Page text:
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UK should adopt Canada-style immigration policy to soothe Brexit negotiations; lawmakers

Christopher Furlong | Getty Images | Getty Images News

Britain ought to introduce a regional immigration system akin to Canada's visa policy to aid Brexit negotiations, according to a panel of U.K. based lawmakers.



Should the U.K. heed the advice, central government would be required to devolve immigration powers to local administrations. This would enable regional authorities to set quotas based on the "economic and cultural needs" of each area, the All Party Parliamentary Group (APPG) said in a report published on Thursday.

In Canada, all 10 provincial governments are able to set region-specific quotas for immigrants. The policy requires immigrants to live in an area of the country which has approved their visa until they become eligible to seek Canadian citizenship.

"It's clear that immigration has impacted on different communities in different ways and the pace of change has alarmed many," Chuka Umunna, U.K. Labour party MP and chair of the APPG said in a statement.

"We now need a meaningful integration programme which works for all parts of the UK and an immigration policy which allows all to celebrate and look beyond our differences - a middle way between the laissez-faire multiculturalism favored by successive British governments and the assimilationist politics of the French Burkini ban," he added.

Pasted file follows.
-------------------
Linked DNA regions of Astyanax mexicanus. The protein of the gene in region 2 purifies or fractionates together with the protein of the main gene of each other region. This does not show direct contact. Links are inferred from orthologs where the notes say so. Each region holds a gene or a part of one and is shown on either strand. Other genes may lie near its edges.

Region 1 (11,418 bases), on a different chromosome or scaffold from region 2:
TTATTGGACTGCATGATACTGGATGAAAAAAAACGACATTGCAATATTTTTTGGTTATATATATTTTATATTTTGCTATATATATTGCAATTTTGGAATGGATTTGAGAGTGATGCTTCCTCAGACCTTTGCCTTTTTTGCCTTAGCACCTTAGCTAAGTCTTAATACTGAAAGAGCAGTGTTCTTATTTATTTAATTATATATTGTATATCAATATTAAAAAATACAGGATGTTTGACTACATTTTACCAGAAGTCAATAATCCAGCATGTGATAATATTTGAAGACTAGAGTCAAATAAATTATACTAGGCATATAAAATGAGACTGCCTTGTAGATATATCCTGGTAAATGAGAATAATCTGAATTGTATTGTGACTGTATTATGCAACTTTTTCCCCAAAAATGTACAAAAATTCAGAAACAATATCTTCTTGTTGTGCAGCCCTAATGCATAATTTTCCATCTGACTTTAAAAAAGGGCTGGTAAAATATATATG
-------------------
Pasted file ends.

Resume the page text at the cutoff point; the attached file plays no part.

Immigration concerns

The APPG also proposed compulsory English lessons for immigrants when they arrive in the U.K. as well as the immediate introduction of an Integration Impact Fund for councils to have at their disposal.

Immigration concerns proved to be of critical importance to the U.K. in the run up to the country's referendum over European Union (EU) membership. Ultimately, the U.K. voted to leave the EU in June last year and Prime Minister Theresa May has pledged to begin formal Brexit negotiations by the end of March.

The U.K. government appointed Sir Tim Barrow as Britain's new ambassador to the EU on Thursday after his predecessor suddenly quit a couple of days earlier. Sir Ivan Rogers had tendered his resignation just two months before Article 50 was due to be triggered.